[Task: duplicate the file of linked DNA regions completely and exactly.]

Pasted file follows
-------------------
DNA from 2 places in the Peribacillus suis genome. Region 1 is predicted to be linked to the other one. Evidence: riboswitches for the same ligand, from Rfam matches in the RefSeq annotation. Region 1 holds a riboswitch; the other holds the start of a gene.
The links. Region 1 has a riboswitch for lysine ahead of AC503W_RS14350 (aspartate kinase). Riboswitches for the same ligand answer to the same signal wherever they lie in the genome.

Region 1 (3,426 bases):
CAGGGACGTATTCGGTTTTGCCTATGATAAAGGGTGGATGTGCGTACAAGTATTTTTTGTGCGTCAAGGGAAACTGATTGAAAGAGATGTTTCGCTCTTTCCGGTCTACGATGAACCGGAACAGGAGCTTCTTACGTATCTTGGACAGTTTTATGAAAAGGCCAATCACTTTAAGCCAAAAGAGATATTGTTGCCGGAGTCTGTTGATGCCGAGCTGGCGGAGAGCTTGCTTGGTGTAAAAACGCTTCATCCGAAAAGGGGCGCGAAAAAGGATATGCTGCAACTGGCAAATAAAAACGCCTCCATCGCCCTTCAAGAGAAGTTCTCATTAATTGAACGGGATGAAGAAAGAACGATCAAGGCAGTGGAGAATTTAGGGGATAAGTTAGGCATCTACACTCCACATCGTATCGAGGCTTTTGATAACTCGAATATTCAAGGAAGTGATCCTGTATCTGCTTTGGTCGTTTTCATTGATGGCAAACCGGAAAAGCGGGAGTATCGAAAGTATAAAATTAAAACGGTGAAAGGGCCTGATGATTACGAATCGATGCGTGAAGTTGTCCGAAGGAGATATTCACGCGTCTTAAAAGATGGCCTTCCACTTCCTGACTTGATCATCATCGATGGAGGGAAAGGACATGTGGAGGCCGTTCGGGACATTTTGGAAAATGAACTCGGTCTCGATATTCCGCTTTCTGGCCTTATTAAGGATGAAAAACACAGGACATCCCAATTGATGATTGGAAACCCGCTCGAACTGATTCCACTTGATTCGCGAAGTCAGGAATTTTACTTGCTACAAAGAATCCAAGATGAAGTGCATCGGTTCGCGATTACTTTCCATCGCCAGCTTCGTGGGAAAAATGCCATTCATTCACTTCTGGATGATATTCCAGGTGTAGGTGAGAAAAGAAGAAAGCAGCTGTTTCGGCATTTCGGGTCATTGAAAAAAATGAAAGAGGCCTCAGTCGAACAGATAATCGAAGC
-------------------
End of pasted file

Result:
DNA from 2 places in the Peribacillus suis genome. Region 1 is predicted to be linked to the other one. Evidence: riboswitches for the same ligand, from Rfam matches in the RefSeq annotation. Region 1 holds a riboswitch; the other holds the start of a gene.
The links. Region 1 has a riboswitch for lysine ahead of AC503W_RS14350 (aspartate kinase). Riboswitches for the same ligand answer to the same signal wherever they lie in the genome.

Region 1 (3,426 bases):
CAGGGACGTATTCGGTTTTGCCTATGATAAAGGGTGGATGTGCGTACAAGTATTTTTTGTGCGTCAAGGGAAACTGATTGAAAGAGATGTTTCGCTCTTTCCGGTCTACGATGAACCGGAACAGGAGCTTCTTACGTATCTTGGACAGTTTTATGAAAAGGCCAATCACTTTAAGCCAAAAGAGATATTGTTGCCGGAGTCTGTTGATGCCGAGCTGGCGGAGAGCTTGCTTGGTGTAAAAACGCTTCATCCGAAAAGGGGCGCGAAAAAGGATATGCTGCAACTGGCAAATAAAAACGCCTCCATCGCCCTTCAAGAGAAGTTCTCATTAATTGAACGGGATGAAGAAAGAACGATCAAGGCAGTGGAGAATTTAGGGGATAAGTTAGGCATCTACACTCCACATCGTATCGAGGCTTTTGATAACTCGAATATTCAAGGAAGTGATCCTGTATCTGCTTTGGTCGTTTTCATTGATGGCAAACCGGAAAAGCGGGAGTATCGAAAGTATAAAATTAAAACGGTGAAAGGGCCTGATGATTACGAATCGATGCGTGAAGTTGTCCGAAGGAGATATTCACGCGTCTTAAAAGATGGCCTTCCACTTCCTGACTTGATCATCATCGATGGAGGGAAAGGACATGTGGAGGCCGTTCGGGACATTTTGGAAAATGAACTCGGTCTCGATATTCCGCTTTCTGGCCTTATTAAGGATGAAAAACACAGGACATCCCAATTGATGATTGGAAACCCGCTCGAACTGATTCCACTTGATTCGCGAAGTCAGGAATTTTACTTGCTACAAAGAATCCAAGATGAAGTGCATCGGTTCGCGATTACTTTCCATCGCCAGCTTCGTGGGAAAAATGCCATTCATTCACTTCTGGATGATATTCCAGGTGTAGGTGAGAAAAGAAGAAAGCAGCTGTTTCGGCATTTCGGGTCATTGAAAAAAATGAAAGAGGCCTCAGTCGAACAGATAATCGAAGC